Richard the Lionheart: King and Knight

By Jean Flori; Jean Birrell | Go to book overview

Bibliography

I. SOURCES

A. Principal sources and abbreviations

Ambroise, L’Estoire de la Guerre Sainte, ed. G. Paris (Paris, 1897) trans. E. N. Stone in Three Old French Chronicles of the Crusades, University of Washington Publications in the Social Sciences, vol. 10, October 1939, pp. 9-160 (Seattle, 1939), and, more recently, Marianne Ailes, with Notes by Marianne Ailes and Malcolm Barber, The History of The Holy War. Ambroise’s Estoire de la Guerre Sainte (Woodbridge, 2003).

An Anglo-Norman jongleur-poet from the region of Evreux who accompanied Richard on crusade, Ambroise was an eyewitness to the facts he so eloquently describes. The relationship between his text and that of the Itinerarium Regis Ricardi has been endlessly debated, but it seems that the earlier source is the Estoire of Ambroise, subsequently translated into Latin, then expanded by Richard, Prior of the Holy Trinity, London, between 1216 and 1222.

Benoît de Sainte-Maure, La Chronique des Ducs de Normandie par Benoît, ed. C. Fahlin (Uppsala, 1951-4).

A continuation of the work of Wace, the chronicle of Benoît de Sainte-Maure (also author of the Roman de Troie) was begun about 1170 on the instructions of Henry II (who had by that date dismissed Wace, who had gone out of fashion). Though without either the interest or historical value of the work of his predecessor, it is informative as to the way in which a panegyrist of Henry II could write his history.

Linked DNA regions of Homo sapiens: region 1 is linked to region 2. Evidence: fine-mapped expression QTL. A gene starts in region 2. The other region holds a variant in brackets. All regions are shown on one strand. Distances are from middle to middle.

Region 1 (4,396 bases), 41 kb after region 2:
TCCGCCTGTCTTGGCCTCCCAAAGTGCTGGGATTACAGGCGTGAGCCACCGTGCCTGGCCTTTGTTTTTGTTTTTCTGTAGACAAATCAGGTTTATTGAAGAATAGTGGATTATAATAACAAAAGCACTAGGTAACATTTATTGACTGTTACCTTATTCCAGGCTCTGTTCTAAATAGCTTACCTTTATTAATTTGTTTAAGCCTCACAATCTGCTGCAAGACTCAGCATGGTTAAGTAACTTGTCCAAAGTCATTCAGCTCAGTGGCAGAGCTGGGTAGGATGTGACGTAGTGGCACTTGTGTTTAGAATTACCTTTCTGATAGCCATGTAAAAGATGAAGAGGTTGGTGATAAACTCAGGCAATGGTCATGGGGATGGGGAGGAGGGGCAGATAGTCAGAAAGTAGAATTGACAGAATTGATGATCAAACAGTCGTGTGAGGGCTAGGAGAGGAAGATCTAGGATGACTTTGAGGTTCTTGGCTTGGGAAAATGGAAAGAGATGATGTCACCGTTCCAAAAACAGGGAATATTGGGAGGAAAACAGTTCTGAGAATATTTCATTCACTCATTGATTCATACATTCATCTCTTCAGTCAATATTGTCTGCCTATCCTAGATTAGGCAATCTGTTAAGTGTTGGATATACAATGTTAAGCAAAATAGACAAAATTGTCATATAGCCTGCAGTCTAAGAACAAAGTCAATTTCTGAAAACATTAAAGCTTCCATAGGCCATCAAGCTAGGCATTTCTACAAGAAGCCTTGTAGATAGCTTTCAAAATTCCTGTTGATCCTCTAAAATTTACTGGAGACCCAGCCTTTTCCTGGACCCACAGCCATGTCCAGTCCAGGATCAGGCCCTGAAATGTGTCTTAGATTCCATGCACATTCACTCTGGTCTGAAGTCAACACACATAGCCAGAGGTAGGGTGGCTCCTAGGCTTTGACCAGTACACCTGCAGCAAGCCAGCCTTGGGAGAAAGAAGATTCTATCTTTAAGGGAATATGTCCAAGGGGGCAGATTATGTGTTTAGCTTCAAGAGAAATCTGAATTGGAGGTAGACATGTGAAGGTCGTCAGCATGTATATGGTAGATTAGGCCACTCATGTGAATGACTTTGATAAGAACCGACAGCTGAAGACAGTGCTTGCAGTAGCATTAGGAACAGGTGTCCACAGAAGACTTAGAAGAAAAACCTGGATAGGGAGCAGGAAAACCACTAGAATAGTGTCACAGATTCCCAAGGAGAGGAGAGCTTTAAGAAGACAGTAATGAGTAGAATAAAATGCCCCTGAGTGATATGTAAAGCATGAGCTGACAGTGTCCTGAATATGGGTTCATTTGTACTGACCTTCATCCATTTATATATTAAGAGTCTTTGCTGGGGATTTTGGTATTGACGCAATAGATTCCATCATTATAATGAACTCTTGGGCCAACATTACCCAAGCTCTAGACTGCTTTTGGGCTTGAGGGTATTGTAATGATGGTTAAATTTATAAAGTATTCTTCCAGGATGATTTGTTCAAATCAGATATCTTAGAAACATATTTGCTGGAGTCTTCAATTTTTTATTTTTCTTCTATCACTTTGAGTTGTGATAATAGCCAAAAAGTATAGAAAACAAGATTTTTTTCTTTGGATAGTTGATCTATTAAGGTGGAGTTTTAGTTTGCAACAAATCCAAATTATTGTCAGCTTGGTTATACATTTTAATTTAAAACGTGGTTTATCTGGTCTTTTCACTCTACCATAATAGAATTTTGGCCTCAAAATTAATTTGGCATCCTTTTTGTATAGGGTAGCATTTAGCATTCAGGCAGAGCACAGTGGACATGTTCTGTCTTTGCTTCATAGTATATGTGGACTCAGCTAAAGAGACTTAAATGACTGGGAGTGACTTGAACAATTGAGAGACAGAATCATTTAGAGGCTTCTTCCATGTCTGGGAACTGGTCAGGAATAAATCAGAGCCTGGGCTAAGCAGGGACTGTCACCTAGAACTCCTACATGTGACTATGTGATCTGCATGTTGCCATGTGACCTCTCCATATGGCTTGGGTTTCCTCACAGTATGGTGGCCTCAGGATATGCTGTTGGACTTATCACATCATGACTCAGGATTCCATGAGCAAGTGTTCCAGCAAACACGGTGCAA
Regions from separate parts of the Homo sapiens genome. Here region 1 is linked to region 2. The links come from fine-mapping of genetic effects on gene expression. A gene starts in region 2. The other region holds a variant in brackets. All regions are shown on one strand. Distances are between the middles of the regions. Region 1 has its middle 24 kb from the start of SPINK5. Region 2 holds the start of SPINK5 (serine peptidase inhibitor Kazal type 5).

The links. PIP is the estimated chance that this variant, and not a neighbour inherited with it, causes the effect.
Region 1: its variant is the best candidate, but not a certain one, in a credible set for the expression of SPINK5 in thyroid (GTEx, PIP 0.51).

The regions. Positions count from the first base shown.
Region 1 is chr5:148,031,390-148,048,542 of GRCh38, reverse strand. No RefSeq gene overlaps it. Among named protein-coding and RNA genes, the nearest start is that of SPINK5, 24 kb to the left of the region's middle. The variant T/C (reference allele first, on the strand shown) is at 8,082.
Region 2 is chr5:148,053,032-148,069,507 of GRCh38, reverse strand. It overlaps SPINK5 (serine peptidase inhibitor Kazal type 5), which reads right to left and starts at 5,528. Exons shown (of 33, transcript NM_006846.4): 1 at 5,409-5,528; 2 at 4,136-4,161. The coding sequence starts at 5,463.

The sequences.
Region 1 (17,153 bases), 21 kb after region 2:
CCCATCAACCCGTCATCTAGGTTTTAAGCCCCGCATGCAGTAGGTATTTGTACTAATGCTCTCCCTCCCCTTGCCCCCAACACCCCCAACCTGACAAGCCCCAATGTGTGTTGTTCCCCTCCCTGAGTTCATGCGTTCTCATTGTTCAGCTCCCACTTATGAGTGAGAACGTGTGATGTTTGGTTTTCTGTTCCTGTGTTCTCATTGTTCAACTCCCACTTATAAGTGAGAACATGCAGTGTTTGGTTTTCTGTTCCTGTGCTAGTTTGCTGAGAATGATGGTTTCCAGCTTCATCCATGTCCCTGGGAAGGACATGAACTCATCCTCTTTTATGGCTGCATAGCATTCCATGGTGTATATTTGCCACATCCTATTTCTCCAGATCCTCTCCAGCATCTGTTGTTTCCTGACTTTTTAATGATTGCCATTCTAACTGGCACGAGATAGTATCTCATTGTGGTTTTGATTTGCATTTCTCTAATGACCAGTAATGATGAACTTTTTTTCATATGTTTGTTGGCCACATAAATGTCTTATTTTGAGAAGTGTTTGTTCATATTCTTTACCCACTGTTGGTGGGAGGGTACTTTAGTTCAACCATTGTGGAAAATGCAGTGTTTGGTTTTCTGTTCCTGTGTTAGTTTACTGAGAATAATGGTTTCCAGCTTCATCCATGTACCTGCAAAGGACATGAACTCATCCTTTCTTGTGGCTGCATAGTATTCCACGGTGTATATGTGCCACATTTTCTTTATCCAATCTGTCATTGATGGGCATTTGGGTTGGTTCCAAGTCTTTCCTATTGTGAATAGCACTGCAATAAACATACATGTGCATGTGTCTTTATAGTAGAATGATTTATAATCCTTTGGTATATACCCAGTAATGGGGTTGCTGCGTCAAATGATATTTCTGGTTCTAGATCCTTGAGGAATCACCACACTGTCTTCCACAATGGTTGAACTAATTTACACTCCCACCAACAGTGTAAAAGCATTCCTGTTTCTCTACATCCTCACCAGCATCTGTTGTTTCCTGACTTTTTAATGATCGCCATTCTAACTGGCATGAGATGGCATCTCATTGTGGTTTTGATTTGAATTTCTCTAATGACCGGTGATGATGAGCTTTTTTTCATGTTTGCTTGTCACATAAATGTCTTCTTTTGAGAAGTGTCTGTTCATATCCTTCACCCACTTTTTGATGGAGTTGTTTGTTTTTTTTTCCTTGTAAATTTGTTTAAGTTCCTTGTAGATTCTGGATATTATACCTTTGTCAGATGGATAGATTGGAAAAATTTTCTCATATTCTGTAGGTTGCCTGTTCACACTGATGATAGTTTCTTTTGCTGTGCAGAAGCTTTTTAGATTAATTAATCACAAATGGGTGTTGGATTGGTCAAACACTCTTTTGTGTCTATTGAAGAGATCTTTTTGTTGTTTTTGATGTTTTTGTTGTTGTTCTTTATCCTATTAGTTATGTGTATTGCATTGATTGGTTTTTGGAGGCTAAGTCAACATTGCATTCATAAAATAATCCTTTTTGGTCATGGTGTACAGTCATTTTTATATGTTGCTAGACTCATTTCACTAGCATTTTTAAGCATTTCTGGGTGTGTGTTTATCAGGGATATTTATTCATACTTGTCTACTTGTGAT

Bernard Itier, Chronique, ed. and trans. J.-L. Lemaître (Paris, 1998); Extraits de la Chronique de Saint-Martial de Limoges, Recueil des Historiens des Gaules et de la France, 18, pp. 223ff.

The marginal notes in his own hand of this librarian-monk of the abbey of Saint-Martial, Limoges, a contemporary of Richard the Lionheart, are, though brief, of great interest, thanks to the precision of this fine witness to the events taking place in these troubled regions.

Bertran de Born, Chansons, ed. C. Appel, Die Lieder Bertrans von Born (Halle, 1932); ed. and trans. G. Gouiran, L’Amour et la Guerre. L’Oeuvre de Bertran de Born (Aix-Marseille, 1985); ed. and trans. W. P. Paden, T. Sankovitch and P. H. Stablein as The Poems of the Troubadour Bertran de Born (Berkeley] c. 1986).

-415-

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Richard the Lionheart: King and Knight
Table of contents

Table of contents

  • Richard the Lionheart i
  • Title Page iii
  • Contents v
  • Introduction Richard: a ‘Roi-Chevalier’? 1
  • Part I - Prince, King and Crusader 19
  • 1 - The Early Years 21
  • 2 - Richard the Younger Son, Count of Poitou (1174-83) 40
  • 3 - Richard the Eldest Son, Duke of Aquitaine (1184-9) 57
  • 4 - King Richard 76
  • 5 - Richard in Sicily (1190-1) 93
  • 6 - Cyprus and Acre 113
  • 7 - Richard versus Saladin (1191-2) 132
  • 8 - The Lion Caged (1192-4) 155
  • 9 - Richard versus Philip Augustus (1194-8) 175
  • 10 - The Death of the Lion (1199) 197
  • Part II - A King as Mirror of Chivalry 219
  • 11 - Richard's Image and Chivalry 221
  • 12 - Chivalry Imagined before Richard 244
  • 13 - Richard and the Three Orders 264
  • 14 - Chivalric Prowess 282
  • 15 - The King of England's Prowess 299
  • 16 - Prowess in Outremer 315
  • 17 - Royal Largesse 332
  • 18 - Chivalric Conduct 348
  • 19 - Richard and Women 370
  • 20 - Richard and His Legend 397
  • Bibliography 415
  • Index 445
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